3 Canadian covers of Robbie Burns songs to enjoy with a wee dram
Robbie Burns Day has never generated quite the riotous celebrations in North America that St. Patrick’s Day has, but perhaps that’s an oversight on our part.
I mean, what’s not to love about a poet and lyricist who, more than 200 years after his passing, is still regarded as his country’s greatest ever citizen? (That’s according to an STV vote in 2009, by the way.)
Here at Roots Music Canada, we’re all for taking advantage of every possible reason to celebrate something during these dismal times, and we’re also up for any excuse to celebrate great lyricists.
So happy Robbie Burns Day everyone!
Cook yourself some haggis, or a reasonable substitute, prepare some neeps and tatties, pour yourself a wee dram, and enjoy these covers of Robbie Burns songs performed by Canadian artists.
Much gratitude to the recently-retired publisher of Penguin Eggs and the quintessential Scotsman Roddy Campbell for these suggestions.
1. Enoch Kent – “Some Ha’E Meat”
We Canadians sure did luck out when Enoch Kent decided to settle on these shores in the 1960s. The man is legendary for his work reviving traditional Scottish folk music. It started with his group the Reivers, which researched Scottish folksongs – which were published in The Scotsman – and later performed them regularly on television. Later, he became a member of the Singers Club with Ewan MacColl and Peggy Seeger and of the Scottish folk band the Exiles. Enoch has released solo albums in Canada with Borealis Records and performed at festivals to riotous applause. He also taught Heather, our editor, to appreciate scotch, so we thank him for his service.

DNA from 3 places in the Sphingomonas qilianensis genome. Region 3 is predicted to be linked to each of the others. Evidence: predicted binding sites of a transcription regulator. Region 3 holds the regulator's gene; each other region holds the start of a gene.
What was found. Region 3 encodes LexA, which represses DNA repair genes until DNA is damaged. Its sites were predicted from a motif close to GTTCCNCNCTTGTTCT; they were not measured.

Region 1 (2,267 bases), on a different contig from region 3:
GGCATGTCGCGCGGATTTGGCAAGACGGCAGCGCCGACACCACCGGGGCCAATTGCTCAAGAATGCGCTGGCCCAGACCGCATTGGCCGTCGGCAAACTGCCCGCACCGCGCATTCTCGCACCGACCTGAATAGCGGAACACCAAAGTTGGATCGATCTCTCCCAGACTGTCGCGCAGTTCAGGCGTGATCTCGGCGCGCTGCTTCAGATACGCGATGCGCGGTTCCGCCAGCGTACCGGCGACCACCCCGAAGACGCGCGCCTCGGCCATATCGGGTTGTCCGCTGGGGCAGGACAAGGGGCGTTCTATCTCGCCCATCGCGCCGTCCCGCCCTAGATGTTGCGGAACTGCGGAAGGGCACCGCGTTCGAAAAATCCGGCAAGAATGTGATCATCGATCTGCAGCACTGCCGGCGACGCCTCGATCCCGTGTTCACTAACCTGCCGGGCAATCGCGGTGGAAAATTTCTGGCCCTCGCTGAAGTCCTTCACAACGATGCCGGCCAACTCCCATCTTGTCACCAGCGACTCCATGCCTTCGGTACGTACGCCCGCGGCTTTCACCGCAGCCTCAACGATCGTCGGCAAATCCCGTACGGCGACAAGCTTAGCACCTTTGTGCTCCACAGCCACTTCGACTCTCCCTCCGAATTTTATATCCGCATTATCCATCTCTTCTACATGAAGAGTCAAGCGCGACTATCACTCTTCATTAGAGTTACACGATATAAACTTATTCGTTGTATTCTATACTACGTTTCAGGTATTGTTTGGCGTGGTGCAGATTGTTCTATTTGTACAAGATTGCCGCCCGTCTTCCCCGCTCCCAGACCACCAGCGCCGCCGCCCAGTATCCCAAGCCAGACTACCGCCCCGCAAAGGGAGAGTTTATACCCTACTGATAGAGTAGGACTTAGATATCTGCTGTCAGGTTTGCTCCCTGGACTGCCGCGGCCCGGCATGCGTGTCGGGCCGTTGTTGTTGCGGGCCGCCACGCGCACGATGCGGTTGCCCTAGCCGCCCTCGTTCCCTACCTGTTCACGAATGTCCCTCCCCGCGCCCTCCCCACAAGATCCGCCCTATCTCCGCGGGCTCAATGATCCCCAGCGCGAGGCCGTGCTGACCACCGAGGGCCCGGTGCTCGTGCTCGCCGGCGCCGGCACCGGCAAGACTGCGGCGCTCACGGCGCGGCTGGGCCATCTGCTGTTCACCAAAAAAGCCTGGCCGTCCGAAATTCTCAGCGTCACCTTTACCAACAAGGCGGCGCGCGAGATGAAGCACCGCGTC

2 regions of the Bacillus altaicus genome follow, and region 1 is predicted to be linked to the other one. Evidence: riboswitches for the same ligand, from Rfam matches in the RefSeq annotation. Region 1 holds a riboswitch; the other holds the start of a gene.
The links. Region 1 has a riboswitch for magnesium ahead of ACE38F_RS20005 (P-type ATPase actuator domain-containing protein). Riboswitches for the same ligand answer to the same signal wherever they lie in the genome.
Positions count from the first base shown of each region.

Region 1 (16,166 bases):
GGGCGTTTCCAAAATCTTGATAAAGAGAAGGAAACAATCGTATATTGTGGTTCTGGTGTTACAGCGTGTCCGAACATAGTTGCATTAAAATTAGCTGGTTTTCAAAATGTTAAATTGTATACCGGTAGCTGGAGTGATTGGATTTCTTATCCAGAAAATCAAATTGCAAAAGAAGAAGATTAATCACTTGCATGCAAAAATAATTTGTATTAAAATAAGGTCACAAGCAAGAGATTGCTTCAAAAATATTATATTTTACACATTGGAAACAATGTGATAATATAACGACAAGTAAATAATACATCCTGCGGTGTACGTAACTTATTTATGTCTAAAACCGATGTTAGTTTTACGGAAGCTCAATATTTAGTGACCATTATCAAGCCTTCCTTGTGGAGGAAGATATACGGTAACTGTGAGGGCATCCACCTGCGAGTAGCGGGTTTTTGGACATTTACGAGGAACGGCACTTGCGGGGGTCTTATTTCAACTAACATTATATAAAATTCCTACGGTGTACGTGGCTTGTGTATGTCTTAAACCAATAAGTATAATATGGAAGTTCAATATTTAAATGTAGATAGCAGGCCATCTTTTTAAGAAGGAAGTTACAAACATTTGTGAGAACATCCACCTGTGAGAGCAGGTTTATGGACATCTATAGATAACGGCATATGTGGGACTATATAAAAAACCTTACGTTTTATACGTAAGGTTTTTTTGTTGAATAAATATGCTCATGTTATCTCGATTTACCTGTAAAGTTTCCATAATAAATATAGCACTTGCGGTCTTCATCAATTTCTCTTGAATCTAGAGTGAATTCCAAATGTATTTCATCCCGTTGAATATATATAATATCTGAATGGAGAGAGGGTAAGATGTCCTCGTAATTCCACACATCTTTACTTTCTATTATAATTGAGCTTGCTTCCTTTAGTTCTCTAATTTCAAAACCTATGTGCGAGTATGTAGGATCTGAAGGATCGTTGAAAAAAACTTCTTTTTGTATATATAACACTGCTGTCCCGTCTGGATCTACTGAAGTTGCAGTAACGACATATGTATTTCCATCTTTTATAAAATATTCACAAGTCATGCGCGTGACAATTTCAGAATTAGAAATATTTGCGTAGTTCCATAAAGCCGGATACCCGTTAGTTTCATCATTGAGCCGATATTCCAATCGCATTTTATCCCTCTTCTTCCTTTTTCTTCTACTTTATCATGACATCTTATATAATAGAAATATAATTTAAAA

2. Bobby Watt – “A Man’s A Man”
Scottish-born Bobby Watt has a voice that will soften the hardest of hearts and a working class life that mirrors those immortalized in folksongs. He is a master stone-mason whose work includes helping to restore the Canadian Parliament Buildings. Before he turned to stonework he was a beat cop with the Toronto police department’s underwater dive unit, and he played in a bagpipe-driven rock band on the side. Before arriving in Canada in 1975, he played in a band that did covers of Cream and Jimi Hendrix songs.
3. John Mann – “To a Mouse” (“Of Mice and Men”)
The late beloved lead singer of Spirit of the West recorded “To a Mouse” on his The Waiting Room album, which documented his battle with colorectal cancer. John, who starred in the theatre production of Of Mice and Men at the Vancouver Playhouse, modernized the language of the second to last verse, which states that foresight might be in vain, for the best laid plans of mice and men are wont to go awry, leaving nothing but grief and pain. He also repeats this passage as a chorus, as if to reinforce its message. How could any of us have known at the time that those words might prove to be prophetic as much as they were reflective?